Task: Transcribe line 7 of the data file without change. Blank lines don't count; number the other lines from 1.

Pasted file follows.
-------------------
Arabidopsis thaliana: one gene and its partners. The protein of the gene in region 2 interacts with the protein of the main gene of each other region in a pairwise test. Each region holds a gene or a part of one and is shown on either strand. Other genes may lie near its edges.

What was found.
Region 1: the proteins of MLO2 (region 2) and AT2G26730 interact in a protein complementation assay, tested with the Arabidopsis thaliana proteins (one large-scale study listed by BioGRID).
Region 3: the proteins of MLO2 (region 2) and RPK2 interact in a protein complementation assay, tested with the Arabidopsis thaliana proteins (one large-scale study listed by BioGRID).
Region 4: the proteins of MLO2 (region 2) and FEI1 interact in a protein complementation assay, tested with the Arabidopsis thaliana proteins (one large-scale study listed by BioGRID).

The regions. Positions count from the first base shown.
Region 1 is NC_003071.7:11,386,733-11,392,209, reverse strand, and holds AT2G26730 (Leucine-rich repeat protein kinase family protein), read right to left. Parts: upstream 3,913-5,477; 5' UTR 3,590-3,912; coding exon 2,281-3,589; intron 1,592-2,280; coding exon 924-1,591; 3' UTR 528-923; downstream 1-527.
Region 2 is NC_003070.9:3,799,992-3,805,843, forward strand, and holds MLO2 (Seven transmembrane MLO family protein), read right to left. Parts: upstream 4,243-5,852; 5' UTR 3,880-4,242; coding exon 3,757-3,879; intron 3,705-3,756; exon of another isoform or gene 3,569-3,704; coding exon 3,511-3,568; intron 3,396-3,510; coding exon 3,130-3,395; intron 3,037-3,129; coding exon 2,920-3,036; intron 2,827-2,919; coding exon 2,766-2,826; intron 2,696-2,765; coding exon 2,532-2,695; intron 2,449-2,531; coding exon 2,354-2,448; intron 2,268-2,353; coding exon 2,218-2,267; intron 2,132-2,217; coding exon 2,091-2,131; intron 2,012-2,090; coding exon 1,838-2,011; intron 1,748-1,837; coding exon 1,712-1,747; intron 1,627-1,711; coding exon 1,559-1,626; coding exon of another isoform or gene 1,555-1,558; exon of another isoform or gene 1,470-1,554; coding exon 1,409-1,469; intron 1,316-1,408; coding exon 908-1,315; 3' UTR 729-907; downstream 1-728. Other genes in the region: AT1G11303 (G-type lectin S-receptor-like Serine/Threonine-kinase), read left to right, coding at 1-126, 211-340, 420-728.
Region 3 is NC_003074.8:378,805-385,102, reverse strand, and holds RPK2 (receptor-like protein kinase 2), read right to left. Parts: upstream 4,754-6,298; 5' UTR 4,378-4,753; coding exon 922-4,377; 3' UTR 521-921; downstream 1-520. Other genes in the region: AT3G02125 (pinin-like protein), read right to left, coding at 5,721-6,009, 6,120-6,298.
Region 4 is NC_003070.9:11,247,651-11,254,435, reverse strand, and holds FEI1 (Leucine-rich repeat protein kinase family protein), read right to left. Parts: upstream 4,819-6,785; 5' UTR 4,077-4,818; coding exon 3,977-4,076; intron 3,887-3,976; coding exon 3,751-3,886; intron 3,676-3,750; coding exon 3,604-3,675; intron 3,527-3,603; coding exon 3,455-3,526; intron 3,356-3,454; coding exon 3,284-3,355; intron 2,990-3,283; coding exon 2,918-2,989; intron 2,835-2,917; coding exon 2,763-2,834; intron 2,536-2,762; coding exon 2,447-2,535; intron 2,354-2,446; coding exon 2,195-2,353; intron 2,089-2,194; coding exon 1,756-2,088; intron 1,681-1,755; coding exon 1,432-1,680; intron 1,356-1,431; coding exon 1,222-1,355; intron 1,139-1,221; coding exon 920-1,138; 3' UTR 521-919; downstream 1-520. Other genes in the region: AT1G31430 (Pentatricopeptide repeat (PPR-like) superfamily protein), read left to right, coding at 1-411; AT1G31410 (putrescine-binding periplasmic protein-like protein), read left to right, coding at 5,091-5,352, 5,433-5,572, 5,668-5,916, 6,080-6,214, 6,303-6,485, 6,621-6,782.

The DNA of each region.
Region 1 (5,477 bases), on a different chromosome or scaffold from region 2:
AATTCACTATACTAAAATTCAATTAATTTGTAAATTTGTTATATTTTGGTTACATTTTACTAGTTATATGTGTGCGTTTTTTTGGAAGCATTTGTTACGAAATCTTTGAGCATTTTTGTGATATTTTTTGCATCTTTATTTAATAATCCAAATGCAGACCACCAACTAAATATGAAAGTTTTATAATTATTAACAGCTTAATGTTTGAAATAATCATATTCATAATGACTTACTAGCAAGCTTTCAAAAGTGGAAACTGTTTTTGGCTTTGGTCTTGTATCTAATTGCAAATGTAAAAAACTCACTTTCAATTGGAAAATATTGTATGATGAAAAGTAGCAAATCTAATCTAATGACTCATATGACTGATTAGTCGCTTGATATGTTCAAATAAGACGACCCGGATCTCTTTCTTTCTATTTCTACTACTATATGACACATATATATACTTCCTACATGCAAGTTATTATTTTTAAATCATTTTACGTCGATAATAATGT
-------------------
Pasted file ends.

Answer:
Region 1 is NC_003071.7:11,386,733-11,392,209, reverse strand, and holds AT2G26730 (Leucine-rich repeat protein kinase family protein), read right to left. Parts: upstream 3,913-5,477; 5' UTR 3,590-3,912; coding exon 2,281-3,589; intron 1,592-2,280; coding exon 924-1,591; 3' UTR 528-923; downstream 1-527.